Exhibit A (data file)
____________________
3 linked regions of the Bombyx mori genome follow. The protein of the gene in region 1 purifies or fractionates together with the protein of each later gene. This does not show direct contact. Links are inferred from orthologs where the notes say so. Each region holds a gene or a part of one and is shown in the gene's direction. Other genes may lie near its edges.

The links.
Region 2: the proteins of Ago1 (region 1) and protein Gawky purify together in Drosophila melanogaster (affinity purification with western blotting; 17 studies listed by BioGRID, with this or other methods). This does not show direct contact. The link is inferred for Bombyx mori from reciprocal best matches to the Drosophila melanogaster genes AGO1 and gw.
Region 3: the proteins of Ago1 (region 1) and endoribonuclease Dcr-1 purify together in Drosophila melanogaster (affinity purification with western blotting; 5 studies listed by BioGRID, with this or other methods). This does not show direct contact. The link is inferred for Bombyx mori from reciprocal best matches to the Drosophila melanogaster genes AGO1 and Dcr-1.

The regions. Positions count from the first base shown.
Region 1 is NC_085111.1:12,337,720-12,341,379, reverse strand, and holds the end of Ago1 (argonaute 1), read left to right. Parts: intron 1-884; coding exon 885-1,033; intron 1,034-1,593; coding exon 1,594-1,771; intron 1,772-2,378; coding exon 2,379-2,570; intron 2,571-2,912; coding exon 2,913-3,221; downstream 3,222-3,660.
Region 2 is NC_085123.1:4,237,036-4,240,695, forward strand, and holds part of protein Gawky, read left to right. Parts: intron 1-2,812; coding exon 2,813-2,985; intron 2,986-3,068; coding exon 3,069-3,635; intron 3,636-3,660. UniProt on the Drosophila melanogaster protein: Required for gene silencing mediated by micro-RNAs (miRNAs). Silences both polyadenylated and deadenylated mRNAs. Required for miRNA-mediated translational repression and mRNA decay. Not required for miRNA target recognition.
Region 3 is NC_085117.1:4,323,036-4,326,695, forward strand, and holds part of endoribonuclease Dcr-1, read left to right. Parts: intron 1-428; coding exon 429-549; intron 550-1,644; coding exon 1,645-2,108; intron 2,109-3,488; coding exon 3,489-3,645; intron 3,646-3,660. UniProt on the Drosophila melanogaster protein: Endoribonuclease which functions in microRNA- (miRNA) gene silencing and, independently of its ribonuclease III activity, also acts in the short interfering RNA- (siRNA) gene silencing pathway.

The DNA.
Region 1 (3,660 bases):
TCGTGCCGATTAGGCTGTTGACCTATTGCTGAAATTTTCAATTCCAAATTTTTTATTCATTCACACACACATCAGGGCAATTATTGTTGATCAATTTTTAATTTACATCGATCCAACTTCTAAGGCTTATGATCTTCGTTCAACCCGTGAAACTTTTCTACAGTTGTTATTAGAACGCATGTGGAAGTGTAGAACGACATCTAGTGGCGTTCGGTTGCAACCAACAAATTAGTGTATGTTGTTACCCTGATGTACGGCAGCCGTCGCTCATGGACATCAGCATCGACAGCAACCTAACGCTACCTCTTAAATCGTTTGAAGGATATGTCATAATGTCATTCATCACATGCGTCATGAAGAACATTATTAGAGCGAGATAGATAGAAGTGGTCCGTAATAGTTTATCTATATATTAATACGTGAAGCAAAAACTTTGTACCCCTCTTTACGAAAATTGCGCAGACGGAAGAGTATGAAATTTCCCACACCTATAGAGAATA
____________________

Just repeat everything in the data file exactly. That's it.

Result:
3 linked regions of the Bombyx mori genome follow. The protein of the gene in region 1 purifies or fractionates together with the protein of each later gene. This does not show direct contact. Links are inferred from orthologs where the notes say so. Each region holds a gene or a part of one and is shown in the gene's direction. Other genes may lie near its edges.

The links.
Region 2: the proteins of Ago1 (region 1) and protein Gawky purify together in Drosophila melanogaster (affinity purification with western blotting; 17 studies listed by BioGRID, with this or other methods). This does not show direct contact. The link is inferred for Bombyx mori from reciprocal best matches to the Drosophila melanogaster genes AGO1 and gw.
Region 3: the proteins of Ago1 (region 1) and endoribonuclease Dcr-1 purify together in Drosophila melanogaster (affinity purification with western blotting; 5 studies listed by BioGRID, with this or other methods). This does not show direct contact. The link is inferred for Bombyx mori from reciprocal best matches to the Drosophila melanogaster genes AGO1 and Dcr-1.

The regions. Positions count from the first base shown.
Region 1 is NC_085111.1:12,337,720-12,341,379, reverse strand, and holds the end of Ago1 (argonaute 1), read left to right. Parts: intron 1-884; coding exon 885-1,033; intron 1,034-1,593; coding exon 1,594-1,771; intron 1,772-2,378; coding exon 2,379-2,570; intron 2,571-2,912; coding exon 2,913-3,221; downstream 3,222-3,660.
Region 2 is NC_085123.1:4,237,036-4,240,695, forward strand, and holds part of protein Gawky, read left to right. Parts: intron 1-2,812; coding exon 2,813-2,985; intron 2,986-3,068; coding exon 3,069-3,635; intron 3,636-3,660. UniProt on the Drosophila melanogaster protein: Required for gene silencing mediated by micro-RNAs (miRNAs). Silences both polyadenylated and deadenylated mRNAs. Required for miRNA-mediated translational repression and mRNA decay. Not required for miRNA target recognition.
Region 3 is NC_085117.1:4,323,036-4,326,695, forward strand, and holds part of endoribonuclease Dcr-1, read left to right. Parts: intron 1-428; coding exon 429-549; intron 550-1,644; coding exon 1,645-2,108; intron 2,109-3,488; coding exon 3,489-3,645; intron 3,646-3,660. UniProt on the Drosophila melanogaster protein: Endoribonuclease which functions in microRNA- (miRNA) gene silencing and, independently of its ribonuclease III activity, also acts in the short interfering RNA- (siRNA) gene silencing pathway.

The DNA.
Region 1 (3,660 bases):
TCGTGCCGATTAGGCTGTTGACCTATTGCTGAAATTTTCAATTCCAAATTTTTTATTCATTCACACACACATCAGGGCAATTATTGTTGATCAATTTTTAATTTACATCGATCCAACTTCTAAGGCTTATGATCTTCGTTCAACCCGTGAAACTTTTCTACAGTTGTTATTAGAACGCATGTGGAAGTGTAGAACGACATCTAGTGGCGTTCGGTTGCAACCAACAAATTAGTGTATGTTGTTACCCTGATGTACGGCAGCCGTCGCTCATGGACATCAGCATCGACAGCAACCTAACGCTACCTCTTAAATCGTTTGAAGGATATGTCATAATGTCATTCATCACATGCGTCATGAAGAACATTATTAGAGCGAGATAGATAGAAGTGGTCCGTAATAGTTTATCTATATATTAATACGTGAAGCAAAAACTTTGTACCCCTCTTTACGAAAATTGCGCAGACGGAAGAGTATGAAATTTCCCACACCTATAGAGAATA